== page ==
“Tzitzit” – The “Mitzvah” (Divine Command) of attaching “Tzitzit” (a group of threads, attached in a special way, as defined by “Halachah L’Moshe MiSinai;” that is, according to Jewish Tradition, taught to Moshe by G-d on Mount Sinai during his forty days and nights atop the mountain, but not included explicitly in the Written Torah) to a garment with which one covers oneself, as it says in Parashat Shelach (BaMidbar 15:38), “And they should make Tzitzit…”
This verse appears in the “Kriat Shema,” which is a very basic prayer in Judaism. “Kriat Shema” is the Jew’s Declaration of his Faith in HaShem, consisting of three paragraphs. The first is the “Acceptance of the Kingship of HaShem,” the second is the Acceptance of the “Yoke of the Commands.” And the third basically deals with the “Mitzvah” of “Tzitzit,” which is a visible sign in one’s garments that reminds one of the Commandments, and also reminds one to avoid falling into the trap of sin.
This obligation applies when one is wearing a wool or cotton garment with four corners. Theoretically, then, it is possible to escape the duty by not wearing such a garment. However, since one cannot imagine a better reminder of one’s duty to his King than by having the seal of the King attached to the garment that he wears at all times, it has become the practice of the Jewish people from time immemorial to specifically wear such a four-cornered garment, called a “Tallit Kattan,” a “small Prayer Shawl,” in order to incur the obligation. “Tzitzit” are also a crucial part of the “Tallit Gadol,” the Large Prayer Shawl, worn in the synagogue.
Our Sages (“Midrash Tanchuma”) have pointed out that the “gematria” (the sum of the numerical letter-equivalents of a word; for example, the “gematria” of the word “beged,” meaning garment, is [2 (for the “Beit” + 3 (for the “Gimmel”) + 4 (for the “Dalet”) = 9] of the word “Tzitzit” is [90 (for the first “Tzadi”) + 10 (for the first “Yud”) + 90 (for the second “Tzadi”) + 10 (for the second “Yud”) + 400 (for the “Tuff”) = 600]. If we then add 8 for the number of threads on each corner of the garment + 5 for the number of knots on each thread, one has the sum of 613, “Taryag,” which is the number of Divine Commands in the Torah.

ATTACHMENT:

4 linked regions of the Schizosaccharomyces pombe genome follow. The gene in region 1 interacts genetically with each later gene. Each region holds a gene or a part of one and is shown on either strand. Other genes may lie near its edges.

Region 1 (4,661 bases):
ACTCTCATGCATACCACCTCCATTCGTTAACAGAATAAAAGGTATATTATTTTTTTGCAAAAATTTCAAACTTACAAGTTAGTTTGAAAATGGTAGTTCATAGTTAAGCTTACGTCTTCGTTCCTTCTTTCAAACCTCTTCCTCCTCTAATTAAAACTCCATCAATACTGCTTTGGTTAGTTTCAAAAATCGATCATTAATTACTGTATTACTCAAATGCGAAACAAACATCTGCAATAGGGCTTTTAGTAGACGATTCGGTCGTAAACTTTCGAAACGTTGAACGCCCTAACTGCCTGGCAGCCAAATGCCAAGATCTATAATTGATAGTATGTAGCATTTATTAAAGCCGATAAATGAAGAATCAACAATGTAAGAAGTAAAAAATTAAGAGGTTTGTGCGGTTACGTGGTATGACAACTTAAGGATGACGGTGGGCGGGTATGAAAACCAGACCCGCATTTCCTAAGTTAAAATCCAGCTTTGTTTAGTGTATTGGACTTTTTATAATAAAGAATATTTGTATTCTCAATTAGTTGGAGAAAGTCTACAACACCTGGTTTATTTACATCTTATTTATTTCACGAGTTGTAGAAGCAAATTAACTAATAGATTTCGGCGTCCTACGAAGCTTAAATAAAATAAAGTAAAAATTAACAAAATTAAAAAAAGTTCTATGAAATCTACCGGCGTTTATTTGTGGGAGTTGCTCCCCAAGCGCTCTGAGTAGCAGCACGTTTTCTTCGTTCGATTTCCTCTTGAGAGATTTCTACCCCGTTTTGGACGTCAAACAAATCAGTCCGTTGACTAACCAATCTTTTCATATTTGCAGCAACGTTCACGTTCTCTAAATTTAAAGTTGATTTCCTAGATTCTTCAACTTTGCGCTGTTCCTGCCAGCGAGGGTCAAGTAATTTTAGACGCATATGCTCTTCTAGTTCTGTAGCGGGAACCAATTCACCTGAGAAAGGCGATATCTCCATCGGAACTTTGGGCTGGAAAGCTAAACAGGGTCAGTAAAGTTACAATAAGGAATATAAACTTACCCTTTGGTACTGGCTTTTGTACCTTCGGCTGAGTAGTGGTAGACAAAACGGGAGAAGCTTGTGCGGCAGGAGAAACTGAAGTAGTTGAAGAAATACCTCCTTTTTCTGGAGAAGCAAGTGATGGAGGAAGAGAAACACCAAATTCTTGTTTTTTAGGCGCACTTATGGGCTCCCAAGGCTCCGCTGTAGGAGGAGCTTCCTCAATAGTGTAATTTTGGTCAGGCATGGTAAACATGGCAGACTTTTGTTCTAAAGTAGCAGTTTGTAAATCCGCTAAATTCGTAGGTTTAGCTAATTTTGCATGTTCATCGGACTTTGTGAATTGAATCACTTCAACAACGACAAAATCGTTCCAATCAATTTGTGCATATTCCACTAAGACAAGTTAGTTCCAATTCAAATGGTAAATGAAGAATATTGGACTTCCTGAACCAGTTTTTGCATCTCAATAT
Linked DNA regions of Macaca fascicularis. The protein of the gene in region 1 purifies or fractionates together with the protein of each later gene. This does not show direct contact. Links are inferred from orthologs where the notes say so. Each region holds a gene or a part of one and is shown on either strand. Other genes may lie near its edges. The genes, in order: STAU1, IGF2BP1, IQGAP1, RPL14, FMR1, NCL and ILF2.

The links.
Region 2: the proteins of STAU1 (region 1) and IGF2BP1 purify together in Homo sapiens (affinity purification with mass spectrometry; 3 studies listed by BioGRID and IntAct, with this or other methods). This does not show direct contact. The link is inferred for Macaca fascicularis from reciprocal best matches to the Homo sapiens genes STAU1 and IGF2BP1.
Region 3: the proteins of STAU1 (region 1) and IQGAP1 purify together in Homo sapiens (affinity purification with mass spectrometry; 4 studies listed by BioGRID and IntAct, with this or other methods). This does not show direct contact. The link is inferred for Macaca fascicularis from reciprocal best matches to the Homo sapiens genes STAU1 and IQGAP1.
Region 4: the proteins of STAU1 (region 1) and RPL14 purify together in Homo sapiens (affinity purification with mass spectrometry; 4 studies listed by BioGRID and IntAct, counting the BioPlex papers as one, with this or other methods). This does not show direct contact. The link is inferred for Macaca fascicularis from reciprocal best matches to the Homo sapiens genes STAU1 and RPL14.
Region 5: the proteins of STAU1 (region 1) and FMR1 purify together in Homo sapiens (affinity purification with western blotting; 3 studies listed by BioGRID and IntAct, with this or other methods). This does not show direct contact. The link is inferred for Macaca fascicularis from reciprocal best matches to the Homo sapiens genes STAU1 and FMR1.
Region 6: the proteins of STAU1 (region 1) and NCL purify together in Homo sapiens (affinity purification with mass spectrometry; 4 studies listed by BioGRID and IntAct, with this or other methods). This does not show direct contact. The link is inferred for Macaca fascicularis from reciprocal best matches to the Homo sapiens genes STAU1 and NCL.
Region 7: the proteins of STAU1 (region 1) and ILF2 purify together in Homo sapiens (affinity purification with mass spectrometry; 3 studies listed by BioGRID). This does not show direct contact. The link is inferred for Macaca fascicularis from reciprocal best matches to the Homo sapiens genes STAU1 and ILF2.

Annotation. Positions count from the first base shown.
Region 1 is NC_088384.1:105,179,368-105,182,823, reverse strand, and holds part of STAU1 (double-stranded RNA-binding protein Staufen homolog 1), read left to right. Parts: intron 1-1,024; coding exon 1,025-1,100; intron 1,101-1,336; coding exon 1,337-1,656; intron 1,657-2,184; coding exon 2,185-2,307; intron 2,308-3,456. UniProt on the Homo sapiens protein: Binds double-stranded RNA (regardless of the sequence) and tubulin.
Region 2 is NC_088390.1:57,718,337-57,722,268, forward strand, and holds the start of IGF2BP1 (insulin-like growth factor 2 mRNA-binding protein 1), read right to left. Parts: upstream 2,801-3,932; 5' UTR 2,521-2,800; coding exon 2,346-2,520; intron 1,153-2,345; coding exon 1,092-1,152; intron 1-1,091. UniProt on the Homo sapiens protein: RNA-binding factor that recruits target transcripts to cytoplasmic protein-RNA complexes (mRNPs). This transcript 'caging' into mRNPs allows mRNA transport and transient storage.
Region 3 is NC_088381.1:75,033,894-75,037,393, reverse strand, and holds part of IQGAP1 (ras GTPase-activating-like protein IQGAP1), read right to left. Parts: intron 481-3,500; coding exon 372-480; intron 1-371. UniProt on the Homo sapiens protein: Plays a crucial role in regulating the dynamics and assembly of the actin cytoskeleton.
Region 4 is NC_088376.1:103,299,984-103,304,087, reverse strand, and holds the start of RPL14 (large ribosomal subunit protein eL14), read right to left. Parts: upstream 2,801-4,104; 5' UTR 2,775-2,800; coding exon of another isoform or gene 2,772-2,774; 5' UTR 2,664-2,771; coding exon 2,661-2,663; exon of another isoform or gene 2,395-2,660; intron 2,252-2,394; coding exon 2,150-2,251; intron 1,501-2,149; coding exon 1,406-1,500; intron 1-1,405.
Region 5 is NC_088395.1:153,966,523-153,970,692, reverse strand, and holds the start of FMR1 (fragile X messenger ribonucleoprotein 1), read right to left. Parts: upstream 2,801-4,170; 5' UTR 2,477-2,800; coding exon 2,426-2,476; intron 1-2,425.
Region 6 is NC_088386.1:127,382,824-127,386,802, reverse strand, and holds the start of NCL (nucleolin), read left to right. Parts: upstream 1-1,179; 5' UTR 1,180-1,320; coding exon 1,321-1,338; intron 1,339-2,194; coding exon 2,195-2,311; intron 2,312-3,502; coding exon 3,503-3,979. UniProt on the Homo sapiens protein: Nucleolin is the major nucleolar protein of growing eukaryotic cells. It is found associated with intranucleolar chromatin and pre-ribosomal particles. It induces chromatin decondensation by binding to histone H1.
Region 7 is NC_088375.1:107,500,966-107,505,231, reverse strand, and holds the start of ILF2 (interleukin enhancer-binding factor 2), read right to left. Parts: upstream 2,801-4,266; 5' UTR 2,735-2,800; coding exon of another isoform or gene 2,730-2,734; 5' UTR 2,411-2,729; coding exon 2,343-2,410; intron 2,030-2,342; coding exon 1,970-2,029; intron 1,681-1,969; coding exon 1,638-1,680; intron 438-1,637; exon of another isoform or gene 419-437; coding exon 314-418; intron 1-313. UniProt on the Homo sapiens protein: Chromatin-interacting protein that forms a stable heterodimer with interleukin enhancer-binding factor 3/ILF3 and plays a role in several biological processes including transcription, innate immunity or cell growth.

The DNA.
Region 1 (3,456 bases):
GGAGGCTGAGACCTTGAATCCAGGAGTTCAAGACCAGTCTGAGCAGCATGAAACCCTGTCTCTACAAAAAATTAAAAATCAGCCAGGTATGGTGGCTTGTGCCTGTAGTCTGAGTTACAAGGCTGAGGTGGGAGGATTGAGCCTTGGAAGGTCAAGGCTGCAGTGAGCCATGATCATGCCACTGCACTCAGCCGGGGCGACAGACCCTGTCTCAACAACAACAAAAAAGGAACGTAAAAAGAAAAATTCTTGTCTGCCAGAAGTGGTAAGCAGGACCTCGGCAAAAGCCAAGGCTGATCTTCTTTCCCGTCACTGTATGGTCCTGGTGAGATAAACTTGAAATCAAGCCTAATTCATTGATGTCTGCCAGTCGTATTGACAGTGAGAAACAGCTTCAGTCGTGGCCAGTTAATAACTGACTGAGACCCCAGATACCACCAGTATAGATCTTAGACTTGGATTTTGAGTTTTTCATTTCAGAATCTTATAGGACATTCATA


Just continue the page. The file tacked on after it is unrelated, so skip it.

The preferable color of the threads of “Tzitzit” is “techeilet,” obtained from a dye extracted from an aquatic creature called the “chilazon,” the identity of which has long been a subject of controversy, but it is said that it can be found in the “Yam HaMelach,” the Sea of Salt.
There is another tradition that says that the “chilazon” is found along the Mediterranean coastline of the territorial portion of the Tribe of Zevulun, in northern Eretz Yisrael.
The color of the dye is an aquamarine (blue-green) color about which the Gemara in Menachot 43b says, “What is the difference between ‘techeilet’ and all other colors? The special quality of ‘techeilet’ is that it resembles the sea, and the sea resembles the sky, and the sky resembles the Throne of Glory…” Some individuals have begun to use “techeilet,” derived from their version of what the “chilazon” is, but white is also acceptable as a color of “Tzitzit.”
The “Tzitzit” are a Divinely-ordained “behavior modification” device, as we read in the third paragraph of “Kriat Shema,” (Bamidbar 15:37-41), “And HaShem said to Moshe, ‘Speak to the Children of Israel and say to them that they should make “Tzitzit” on the corners of their garments throughout all of their generations. And they should place on each corner a thread of ‘techeilet;’ and that shall be for them as ‘Tzitzit.’ And you shall see them, and remember all the Commandments of HaShem, and you shall do them. And you shall not stray after the imagination of your heart, and what you see with your eyes, towards which you have a tendency to wander. In order that you remember and that you do all of My Commandments; and you shall be holy to your G-d . I am HaShem your G-d, Who took you out of the land of Egypt, to be your G-d. I am HaShem your G-d.” It is true!